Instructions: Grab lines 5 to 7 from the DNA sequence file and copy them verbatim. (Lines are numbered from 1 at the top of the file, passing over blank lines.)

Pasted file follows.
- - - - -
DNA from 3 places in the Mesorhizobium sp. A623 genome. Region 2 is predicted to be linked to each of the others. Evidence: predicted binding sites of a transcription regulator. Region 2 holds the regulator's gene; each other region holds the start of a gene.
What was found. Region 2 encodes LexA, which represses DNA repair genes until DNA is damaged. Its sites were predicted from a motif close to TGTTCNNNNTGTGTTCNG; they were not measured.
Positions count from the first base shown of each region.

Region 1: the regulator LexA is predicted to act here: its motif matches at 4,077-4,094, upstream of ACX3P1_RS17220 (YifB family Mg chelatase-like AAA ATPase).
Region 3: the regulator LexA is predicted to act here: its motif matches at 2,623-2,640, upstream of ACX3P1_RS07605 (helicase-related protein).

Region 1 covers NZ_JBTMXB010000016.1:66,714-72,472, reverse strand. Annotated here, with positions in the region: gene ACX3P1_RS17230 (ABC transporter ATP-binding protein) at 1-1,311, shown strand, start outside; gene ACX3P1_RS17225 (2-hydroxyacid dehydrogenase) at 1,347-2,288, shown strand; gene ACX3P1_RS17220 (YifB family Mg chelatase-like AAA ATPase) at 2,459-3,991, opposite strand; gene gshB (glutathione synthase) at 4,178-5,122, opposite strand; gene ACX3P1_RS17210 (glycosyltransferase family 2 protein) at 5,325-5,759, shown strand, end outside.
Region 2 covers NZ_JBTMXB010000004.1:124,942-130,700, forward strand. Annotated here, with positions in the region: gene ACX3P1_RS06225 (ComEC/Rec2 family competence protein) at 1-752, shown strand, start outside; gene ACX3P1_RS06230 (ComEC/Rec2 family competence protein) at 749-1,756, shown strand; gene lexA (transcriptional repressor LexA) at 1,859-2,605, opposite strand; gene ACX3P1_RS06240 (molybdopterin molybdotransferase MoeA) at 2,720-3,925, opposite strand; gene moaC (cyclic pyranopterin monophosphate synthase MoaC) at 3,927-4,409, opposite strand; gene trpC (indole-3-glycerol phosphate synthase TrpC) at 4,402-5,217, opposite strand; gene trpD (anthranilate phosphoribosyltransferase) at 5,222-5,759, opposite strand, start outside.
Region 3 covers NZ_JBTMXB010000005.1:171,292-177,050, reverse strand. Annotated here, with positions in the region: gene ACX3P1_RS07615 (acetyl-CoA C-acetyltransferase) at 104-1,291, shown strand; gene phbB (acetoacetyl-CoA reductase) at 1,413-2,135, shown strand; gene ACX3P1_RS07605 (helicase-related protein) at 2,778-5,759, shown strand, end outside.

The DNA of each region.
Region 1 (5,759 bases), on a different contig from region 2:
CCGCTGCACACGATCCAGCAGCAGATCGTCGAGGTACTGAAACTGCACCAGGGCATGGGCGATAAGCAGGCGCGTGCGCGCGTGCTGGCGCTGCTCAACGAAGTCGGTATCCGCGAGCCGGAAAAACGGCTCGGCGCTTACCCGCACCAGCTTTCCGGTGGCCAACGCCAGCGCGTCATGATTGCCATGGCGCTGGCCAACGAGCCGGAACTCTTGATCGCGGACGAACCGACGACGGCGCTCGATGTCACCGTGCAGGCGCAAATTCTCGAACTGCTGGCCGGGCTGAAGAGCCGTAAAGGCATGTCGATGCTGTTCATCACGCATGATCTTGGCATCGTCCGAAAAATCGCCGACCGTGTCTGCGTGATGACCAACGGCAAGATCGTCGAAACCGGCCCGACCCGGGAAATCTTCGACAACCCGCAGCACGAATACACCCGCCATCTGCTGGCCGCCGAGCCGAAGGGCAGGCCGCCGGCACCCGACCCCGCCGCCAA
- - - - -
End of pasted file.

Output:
Region 3: the regulator LexA is predicted to act here: its motif matches at 2,623-2,640, upstream of ACX3P1_RS07605 (helicase-related protein).

Region 1 covers NZ_JBTMXB010000016.1:66,714-72,472, reverse strand. Annotated here, with positions in the region: gene ACX3P1_RS17230 (ABC transporter ATP-binding protein) at 1-1,311, shown strand, start outside; gene ACX3P1_RS17225 (2-hydroxyacid dehydrogenase) at 1,347-2,288, shown strand; gene ACX3P1_RS17220 (YifB family Mg chelatase-like AAA ATPase) at 2,459-3,991, opposite strand; gene gshB (glutathione synthase) at 4,178-5,122, opposite strand; gene ACX3P1_RS17210 (glycosyltransferase family 2 protein) at 5,325-5,759, shown strand, end outside.
Region 2 covers NZ_JBTMXB010000004.1:124,942-130,700, forward strand. Annotated here, with positions in the region: gene ACX3P1_RS06225 (ComEC/Rec2 family competence protein) at 1-752, shown strand, start outside; gene ACX3P1_RS06230 (ComEC/Rec2 family competence protein) at 749-1,756, shown strand; gene lexA (transcriptional repressor LexA) at 1,859-2,605, opposite strand; gene ACX3P1_RS06240 (molybdopterin molybdotransferase MoeA) at 2,720-3,925, opposite strand; gene moaC (cyclic pyranopterin monophosphate synthase MoaC) at 3,927-4,409, opposite strand; gene trpC (indole-3-glycerol phosphate synthase TrpC) at 4,402-5,217, opposite strand; gene trpD (anthranilate phosphoribosyltransferase) at 5,222-5,759, opposite strand, start outside.